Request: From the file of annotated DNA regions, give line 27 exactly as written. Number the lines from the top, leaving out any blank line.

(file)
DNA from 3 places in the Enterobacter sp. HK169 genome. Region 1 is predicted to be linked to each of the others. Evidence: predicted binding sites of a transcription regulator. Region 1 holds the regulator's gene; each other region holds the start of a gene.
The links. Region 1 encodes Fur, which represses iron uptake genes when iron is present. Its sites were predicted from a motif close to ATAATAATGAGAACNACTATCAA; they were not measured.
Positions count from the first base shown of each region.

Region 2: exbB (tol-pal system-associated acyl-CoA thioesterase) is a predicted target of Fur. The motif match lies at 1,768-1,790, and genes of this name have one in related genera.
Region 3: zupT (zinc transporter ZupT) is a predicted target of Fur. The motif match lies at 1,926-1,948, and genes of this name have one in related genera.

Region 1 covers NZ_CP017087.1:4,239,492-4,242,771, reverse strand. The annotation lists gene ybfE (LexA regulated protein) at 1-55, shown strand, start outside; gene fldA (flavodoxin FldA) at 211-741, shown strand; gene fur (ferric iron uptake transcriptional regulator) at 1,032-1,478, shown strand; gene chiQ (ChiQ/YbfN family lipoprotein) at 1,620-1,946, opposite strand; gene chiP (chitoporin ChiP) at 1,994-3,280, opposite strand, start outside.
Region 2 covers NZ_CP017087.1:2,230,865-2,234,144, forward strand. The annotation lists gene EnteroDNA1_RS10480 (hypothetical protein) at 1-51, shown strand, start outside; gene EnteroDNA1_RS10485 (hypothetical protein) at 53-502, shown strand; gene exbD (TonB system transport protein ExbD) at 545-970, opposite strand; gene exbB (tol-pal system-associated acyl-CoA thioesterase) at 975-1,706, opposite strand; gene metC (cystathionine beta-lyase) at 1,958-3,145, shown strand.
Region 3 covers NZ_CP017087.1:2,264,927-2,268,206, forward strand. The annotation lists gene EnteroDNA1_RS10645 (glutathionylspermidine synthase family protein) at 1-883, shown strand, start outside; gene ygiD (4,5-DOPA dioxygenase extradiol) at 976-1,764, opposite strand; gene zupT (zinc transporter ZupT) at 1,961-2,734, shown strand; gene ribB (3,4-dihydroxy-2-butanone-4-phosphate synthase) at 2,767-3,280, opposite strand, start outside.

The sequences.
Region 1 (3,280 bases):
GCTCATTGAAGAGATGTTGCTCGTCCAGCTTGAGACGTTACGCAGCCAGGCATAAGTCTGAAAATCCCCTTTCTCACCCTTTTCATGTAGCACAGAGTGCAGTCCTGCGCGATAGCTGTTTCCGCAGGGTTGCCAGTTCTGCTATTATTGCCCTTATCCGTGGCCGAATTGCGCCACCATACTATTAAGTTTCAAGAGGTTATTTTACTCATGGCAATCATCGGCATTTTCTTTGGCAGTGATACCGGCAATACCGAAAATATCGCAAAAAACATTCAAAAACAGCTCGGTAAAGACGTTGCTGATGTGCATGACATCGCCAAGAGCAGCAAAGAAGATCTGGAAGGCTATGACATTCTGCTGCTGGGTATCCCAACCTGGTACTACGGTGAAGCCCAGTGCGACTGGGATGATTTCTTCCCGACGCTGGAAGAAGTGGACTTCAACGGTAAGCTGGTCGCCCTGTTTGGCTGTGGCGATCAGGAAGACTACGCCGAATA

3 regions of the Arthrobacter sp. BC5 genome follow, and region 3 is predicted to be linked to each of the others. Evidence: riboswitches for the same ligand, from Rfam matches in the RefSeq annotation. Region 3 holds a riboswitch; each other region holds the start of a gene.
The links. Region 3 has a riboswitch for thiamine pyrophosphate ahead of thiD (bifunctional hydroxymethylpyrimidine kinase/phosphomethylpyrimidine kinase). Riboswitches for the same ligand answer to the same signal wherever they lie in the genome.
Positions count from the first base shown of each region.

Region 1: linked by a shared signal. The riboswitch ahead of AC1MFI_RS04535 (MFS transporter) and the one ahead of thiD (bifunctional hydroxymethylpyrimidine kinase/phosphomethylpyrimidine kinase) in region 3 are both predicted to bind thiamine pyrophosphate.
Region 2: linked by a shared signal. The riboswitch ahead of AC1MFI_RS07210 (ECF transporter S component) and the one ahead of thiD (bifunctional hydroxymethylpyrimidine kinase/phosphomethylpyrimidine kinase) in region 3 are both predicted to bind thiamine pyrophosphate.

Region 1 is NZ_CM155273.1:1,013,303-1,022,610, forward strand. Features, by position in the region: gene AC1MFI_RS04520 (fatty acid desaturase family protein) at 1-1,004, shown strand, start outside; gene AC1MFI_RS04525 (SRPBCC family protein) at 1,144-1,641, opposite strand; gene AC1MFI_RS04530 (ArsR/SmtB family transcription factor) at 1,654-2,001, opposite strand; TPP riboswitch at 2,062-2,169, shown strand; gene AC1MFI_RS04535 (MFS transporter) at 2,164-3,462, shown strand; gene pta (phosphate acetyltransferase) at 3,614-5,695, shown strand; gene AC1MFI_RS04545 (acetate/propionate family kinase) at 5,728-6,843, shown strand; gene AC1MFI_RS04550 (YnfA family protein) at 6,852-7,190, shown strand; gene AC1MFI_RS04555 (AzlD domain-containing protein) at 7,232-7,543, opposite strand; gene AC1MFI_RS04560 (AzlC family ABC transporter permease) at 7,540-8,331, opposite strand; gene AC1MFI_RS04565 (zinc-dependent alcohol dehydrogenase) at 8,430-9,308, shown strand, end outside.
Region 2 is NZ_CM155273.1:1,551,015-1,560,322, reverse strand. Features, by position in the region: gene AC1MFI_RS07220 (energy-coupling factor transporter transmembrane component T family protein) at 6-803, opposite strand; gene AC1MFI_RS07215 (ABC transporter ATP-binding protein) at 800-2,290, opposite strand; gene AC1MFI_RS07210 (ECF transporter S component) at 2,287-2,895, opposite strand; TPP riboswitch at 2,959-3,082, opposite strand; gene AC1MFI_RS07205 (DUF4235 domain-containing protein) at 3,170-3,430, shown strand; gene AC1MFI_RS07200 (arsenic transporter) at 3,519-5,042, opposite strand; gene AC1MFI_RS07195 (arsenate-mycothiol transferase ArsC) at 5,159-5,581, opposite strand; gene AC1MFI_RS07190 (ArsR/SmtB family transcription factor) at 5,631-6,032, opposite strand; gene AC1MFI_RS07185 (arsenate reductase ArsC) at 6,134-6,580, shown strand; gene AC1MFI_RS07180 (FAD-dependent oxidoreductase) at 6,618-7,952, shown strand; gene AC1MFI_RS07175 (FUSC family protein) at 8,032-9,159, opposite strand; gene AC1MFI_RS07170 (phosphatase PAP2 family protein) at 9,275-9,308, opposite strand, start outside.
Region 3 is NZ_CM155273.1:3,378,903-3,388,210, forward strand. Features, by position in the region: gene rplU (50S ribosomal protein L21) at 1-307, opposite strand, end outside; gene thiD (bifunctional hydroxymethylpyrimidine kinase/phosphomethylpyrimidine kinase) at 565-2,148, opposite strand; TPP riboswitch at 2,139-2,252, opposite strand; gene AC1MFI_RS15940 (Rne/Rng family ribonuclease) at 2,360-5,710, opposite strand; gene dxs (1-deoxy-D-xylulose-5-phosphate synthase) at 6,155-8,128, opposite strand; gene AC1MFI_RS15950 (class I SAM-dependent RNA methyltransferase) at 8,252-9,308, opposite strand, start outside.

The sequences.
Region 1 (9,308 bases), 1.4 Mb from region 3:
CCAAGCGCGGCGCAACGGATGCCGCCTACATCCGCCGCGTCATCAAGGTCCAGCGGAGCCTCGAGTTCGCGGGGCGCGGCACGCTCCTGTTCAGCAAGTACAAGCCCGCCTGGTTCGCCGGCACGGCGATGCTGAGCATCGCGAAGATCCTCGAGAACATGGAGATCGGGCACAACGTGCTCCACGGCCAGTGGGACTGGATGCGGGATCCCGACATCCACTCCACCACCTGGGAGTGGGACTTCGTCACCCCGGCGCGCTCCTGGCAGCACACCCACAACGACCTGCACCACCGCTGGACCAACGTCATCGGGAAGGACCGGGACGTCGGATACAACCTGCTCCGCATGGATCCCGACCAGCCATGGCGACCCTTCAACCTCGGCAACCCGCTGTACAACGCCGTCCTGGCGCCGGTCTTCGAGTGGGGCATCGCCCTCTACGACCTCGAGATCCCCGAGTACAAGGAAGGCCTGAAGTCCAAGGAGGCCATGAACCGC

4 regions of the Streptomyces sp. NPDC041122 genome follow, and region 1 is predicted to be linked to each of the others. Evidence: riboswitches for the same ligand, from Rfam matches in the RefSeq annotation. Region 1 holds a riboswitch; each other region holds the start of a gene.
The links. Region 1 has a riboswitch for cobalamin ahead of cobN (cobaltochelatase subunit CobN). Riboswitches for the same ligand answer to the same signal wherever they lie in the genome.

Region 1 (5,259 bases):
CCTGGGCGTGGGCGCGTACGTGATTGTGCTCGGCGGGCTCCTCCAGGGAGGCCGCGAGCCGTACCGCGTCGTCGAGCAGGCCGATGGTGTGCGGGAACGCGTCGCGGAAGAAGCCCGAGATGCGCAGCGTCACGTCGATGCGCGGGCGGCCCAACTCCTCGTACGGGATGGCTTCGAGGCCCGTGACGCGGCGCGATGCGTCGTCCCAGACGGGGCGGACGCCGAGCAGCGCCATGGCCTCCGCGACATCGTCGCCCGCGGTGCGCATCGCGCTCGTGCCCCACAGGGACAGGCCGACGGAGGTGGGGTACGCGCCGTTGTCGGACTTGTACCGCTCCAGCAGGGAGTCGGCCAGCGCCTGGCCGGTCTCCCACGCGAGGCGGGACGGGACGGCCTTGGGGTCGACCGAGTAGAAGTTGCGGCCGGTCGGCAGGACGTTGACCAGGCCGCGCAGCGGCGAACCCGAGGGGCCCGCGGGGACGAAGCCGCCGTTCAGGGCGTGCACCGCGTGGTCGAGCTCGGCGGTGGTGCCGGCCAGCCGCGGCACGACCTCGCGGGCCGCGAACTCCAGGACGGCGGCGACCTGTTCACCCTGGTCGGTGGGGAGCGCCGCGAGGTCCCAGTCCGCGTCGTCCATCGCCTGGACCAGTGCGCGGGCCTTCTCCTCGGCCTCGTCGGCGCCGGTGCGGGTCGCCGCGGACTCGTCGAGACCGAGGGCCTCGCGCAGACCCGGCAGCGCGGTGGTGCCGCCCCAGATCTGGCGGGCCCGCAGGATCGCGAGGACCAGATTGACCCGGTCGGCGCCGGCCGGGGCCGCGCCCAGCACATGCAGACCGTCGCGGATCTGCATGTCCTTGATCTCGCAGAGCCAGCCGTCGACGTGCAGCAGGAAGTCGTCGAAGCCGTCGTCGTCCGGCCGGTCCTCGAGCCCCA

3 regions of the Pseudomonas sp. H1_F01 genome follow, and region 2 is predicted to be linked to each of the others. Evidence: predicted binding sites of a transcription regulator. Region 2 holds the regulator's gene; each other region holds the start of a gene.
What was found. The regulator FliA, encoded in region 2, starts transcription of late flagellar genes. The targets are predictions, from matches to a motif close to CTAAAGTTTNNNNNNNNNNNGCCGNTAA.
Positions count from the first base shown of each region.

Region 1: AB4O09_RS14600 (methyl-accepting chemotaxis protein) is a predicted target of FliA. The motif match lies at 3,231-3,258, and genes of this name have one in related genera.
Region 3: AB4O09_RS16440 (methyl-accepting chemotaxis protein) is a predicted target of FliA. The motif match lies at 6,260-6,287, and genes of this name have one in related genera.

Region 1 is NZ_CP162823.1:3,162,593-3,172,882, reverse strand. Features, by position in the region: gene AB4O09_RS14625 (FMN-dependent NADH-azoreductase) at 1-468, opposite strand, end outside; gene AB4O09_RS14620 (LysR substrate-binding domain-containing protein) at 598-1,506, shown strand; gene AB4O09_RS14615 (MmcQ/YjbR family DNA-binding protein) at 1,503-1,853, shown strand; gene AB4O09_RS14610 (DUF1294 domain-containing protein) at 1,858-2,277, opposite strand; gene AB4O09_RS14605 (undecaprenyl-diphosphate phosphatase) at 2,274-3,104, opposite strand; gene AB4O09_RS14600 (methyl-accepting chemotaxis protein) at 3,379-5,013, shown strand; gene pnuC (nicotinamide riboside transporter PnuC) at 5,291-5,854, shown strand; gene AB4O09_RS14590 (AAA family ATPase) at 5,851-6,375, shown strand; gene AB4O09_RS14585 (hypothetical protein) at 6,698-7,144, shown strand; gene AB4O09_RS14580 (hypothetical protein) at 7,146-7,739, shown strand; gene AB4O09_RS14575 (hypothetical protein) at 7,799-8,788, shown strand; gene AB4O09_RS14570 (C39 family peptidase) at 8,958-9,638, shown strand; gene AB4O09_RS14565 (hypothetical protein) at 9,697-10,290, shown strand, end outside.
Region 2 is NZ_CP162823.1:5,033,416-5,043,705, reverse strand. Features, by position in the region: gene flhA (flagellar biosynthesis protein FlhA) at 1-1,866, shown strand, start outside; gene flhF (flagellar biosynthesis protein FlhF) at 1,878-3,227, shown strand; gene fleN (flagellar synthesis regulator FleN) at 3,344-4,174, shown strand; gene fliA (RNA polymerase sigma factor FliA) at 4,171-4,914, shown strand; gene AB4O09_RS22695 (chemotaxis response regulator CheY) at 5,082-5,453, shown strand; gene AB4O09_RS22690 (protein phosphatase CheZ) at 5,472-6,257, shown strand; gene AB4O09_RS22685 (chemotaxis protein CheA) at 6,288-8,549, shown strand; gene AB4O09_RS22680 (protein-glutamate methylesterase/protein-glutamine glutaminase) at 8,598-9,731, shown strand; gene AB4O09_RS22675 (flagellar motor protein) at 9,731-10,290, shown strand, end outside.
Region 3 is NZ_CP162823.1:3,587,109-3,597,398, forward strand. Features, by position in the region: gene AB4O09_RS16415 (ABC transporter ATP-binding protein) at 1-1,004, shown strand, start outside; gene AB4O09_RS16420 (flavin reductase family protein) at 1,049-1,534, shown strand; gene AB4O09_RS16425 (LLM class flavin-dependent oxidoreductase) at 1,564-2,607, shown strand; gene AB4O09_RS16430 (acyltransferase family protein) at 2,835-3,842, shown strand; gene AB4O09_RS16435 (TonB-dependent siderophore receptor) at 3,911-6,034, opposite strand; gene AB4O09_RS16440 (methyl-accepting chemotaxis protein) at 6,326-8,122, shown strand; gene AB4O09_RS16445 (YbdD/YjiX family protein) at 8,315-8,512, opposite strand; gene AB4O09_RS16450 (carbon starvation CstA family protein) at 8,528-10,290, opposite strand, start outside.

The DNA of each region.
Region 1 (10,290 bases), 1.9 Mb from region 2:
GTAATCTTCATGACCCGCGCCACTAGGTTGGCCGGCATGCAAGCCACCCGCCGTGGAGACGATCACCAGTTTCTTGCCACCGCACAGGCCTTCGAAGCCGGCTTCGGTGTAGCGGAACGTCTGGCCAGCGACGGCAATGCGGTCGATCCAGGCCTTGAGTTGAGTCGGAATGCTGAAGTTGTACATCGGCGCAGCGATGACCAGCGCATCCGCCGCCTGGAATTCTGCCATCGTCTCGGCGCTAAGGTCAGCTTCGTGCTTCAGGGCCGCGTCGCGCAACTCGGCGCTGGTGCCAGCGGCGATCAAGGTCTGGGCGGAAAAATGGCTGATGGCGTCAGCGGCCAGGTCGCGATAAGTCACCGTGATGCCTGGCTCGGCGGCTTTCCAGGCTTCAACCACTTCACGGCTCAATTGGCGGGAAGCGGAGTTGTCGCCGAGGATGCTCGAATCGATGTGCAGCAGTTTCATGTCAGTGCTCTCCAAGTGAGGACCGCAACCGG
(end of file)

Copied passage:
3 regions of the Pseudomonas sp. H1_F01 genome follow, and region 2 is predicted to be linked to each of the others. Evidence: predicted binding sites of a transcription regulator. Region 2 holds the regulator's gene; each other region holds the start of a gene.